This thread has been locked.

If you have a related question, please click the "Ask a related question" button in the top right corner. The newly created question will be automatically linked to this question.

  • TI Thinks Resolved

REF5025: 1/f noise

Guru 20540 points

Replies: 5

Views: 99

Part Number: REF5025

Hi,

REF5025 outputs DC signla(=0Hz).

However, 1/f noise is infinity at 0Hz.

How should we consider about 1/f noise of reference voltage?

Best Regards,

Kuramochi

  • Hi Kuramochi

    If you see noise density plot of any semiconductor device, it will look as follow - 

    As graph shows , low frequency noise is always proportional to 1/f . From the graph we can conclude that value of low frequency noise depends on FC and K.

    where k = white noise (v/rt hz)

    FC is cutoff frequency for flicker noise

    The rms noise can be calculated by area measurement by taking care of Y axis unit (V/r hz ).

    So 1/f noise means the slope is inversely proportional to frequency but it doesn't go to infinite. Its final value depends on white noise and flicker noise cutoff frequency. 

     


    Regards

    Trailokya

  • In reply to Trailokya Rai:

    Trailokya-san,

    Thank you for your reply.

    >The rms noise can be calculated by area measurement by taking care of Y axis unit (V/r hz ).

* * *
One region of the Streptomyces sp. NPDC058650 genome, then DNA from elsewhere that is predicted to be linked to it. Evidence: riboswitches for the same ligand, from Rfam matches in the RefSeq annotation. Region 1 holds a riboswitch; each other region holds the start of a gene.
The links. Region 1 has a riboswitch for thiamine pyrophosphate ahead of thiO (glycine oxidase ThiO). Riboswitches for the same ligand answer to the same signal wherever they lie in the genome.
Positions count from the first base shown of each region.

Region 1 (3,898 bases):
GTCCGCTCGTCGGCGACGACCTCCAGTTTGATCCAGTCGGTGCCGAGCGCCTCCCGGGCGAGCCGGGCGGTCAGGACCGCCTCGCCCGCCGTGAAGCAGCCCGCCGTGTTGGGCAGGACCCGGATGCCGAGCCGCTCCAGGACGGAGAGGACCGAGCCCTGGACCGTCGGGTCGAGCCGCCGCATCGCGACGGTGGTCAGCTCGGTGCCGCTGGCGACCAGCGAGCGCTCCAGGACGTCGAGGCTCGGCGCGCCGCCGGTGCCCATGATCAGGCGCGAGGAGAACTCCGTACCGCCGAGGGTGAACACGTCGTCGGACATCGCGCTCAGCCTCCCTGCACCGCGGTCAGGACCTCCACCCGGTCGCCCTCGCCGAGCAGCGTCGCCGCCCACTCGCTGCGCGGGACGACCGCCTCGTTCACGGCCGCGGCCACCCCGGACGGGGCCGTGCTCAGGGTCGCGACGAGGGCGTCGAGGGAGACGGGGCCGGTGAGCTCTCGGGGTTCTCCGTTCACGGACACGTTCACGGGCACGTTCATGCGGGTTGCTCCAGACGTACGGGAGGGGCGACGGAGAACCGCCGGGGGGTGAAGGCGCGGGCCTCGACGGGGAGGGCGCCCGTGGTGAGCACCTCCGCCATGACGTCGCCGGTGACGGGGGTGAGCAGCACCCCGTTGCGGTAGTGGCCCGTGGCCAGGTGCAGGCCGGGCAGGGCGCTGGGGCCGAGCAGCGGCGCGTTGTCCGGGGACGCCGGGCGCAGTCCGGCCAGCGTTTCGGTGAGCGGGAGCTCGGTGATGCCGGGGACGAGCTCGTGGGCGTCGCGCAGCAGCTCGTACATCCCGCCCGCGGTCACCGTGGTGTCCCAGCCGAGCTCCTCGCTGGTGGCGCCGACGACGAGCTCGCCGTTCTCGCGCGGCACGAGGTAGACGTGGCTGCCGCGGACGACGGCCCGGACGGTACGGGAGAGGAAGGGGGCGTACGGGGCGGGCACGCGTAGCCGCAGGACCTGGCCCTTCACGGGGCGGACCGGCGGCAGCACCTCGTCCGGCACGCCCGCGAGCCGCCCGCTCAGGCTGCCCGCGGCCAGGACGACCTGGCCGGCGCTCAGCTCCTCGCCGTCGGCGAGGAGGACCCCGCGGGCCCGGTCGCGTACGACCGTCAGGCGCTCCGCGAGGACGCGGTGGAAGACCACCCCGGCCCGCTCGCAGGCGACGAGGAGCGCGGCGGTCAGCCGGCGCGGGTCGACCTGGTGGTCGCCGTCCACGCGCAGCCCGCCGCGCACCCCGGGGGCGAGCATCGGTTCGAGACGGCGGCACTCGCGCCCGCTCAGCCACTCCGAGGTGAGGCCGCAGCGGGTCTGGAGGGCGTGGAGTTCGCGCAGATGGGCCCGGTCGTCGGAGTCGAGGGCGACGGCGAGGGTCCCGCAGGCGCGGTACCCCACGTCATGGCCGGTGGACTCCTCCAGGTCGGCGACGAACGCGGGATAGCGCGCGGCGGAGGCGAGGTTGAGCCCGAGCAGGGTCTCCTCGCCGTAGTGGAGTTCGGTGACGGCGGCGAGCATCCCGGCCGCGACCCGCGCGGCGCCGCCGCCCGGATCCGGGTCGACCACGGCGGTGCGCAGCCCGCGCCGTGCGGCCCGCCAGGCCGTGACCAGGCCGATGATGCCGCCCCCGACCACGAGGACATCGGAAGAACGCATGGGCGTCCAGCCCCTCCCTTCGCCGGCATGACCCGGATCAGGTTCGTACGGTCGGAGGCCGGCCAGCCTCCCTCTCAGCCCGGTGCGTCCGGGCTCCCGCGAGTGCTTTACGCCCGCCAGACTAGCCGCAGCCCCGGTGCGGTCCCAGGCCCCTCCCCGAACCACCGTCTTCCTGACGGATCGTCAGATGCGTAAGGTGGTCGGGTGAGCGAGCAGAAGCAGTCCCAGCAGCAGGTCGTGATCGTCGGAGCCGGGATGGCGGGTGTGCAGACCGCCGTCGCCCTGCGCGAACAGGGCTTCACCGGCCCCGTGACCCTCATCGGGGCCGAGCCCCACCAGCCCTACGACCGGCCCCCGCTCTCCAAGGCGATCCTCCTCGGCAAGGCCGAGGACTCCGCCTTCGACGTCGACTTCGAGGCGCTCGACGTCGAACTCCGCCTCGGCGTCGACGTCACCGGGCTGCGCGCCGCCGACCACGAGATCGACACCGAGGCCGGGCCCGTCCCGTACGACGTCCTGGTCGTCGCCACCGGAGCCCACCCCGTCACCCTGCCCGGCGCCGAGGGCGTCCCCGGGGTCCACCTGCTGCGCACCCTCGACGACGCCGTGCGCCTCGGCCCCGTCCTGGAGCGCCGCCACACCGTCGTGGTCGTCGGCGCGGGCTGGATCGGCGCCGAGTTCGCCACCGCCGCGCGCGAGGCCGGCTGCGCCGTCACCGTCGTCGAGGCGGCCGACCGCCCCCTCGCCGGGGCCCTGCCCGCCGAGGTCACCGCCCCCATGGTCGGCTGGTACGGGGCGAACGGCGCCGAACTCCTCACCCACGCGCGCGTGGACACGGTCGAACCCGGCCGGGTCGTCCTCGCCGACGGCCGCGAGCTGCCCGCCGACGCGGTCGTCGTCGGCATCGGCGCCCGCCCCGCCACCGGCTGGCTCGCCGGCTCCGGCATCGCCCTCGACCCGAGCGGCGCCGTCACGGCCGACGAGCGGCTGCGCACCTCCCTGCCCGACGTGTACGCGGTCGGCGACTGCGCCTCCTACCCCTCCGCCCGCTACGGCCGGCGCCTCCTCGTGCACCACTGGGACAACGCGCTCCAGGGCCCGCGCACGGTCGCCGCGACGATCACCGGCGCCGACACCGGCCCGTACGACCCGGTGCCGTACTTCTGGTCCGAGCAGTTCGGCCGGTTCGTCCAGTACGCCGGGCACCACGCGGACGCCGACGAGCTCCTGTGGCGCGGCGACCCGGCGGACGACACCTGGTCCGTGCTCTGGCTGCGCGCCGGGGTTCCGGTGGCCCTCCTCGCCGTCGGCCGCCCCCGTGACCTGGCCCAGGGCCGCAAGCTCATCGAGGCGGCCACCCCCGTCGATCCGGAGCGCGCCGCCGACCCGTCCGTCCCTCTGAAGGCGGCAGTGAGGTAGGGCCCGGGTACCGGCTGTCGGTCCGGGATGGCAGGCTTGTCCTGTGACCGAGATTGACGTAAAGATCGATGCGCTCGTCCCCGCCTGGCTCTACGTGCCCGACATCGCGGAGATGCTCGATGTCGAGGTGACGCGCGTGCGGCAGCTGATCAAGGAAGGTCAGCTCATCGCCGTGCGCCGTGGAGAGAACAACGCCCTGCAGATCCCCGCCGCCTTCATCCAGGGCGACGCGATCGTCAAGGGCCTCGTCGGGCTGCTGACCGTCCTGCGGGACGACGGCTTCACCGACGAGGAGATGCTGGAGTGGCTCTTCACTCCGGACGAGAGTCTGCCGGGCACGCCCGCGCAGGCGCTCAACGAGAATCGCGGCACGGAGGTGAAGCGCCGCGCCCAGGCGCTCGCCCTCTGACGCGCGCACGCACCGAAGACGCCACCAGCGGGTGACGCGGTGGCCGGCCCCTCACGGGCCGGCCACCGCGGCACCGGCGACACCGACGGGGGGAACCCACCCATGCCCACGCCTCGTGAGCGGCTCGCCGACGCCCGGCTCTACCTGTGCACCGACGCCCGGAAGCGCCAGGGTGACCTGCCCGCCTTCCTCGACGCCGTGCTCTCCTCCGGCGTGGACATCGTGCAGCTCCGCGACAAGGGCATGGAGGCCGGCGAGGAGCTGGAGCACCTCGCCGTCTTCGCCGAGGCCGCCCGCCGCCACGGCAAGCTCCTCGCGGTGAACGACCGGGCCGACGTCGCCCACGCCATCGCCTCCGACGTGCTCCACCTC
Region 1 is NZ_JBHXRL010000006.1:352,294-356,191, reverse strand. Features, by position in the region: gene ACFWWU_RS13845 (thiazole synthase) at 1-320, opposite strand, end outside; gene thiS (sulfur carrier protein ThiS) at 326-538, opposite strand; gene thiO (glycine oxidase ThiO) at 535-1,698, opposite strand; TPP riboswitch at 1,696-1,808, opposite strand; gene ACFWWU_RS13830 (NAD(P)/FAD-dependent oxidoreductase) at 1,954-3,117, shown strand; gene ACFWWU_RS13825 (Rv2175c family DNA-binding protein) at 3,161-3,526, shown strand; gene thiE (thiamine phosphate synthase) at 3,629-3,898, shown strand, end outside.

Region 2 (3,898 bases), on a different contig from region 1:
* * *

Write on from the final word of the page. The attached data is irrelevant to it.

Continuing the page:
This is logarithm scale, right?

    I think that it cannot be calculate because start point of x axis is not 1Hz but 0Hz.

    > Its final value depends on white noise and flicker noise cutoff frequency. 

    What does "cutoff frequency" mean?

    Best Regards,

    Kuramochi

  • In reply to Kuramochi Tadahiko:

    Hi Kuramochi San 

    FC is the frequency at which the noise start rising as you can see in the earlier diagram.It is a figure of merit.

    In logarithmic scale . start point can be some 10^-N {where N is an integer} but it is not defined at 0. 

    RMS noise contribution for <0.1Hz frequency noise is not significant because X axis is very small. 

    So the flicker noise is calculated from 0.1Hz to 10Hz usually. 

    Regards

    Trailokya

  • In reply to Trailokya Rai:

    Hello Trailokya-san,

    Thank you for your reply.

    >because X axis is very small. 

    I can not understand it. Could you please explain in detail?

    Best Regards,

    Kuramochi

  • In reply to Kuramochi Tadahiko:

    Hi Kuramochi SAN

    I mean to say variation of frequency (X Axis variation) will be very small from frequency upto 0.1Hz. Hence when  you calculate integrated noise for the frequency less than 0.1Hz , that will be very small. So we calculate flicker noise from 0.1HZ to 10Hz in general.

    Regards

    Trailokya

This thread has been locked.

If you have a related question, please click the "Ask a related question" button in the top right corner. The newly created question will be automatically linked to this question.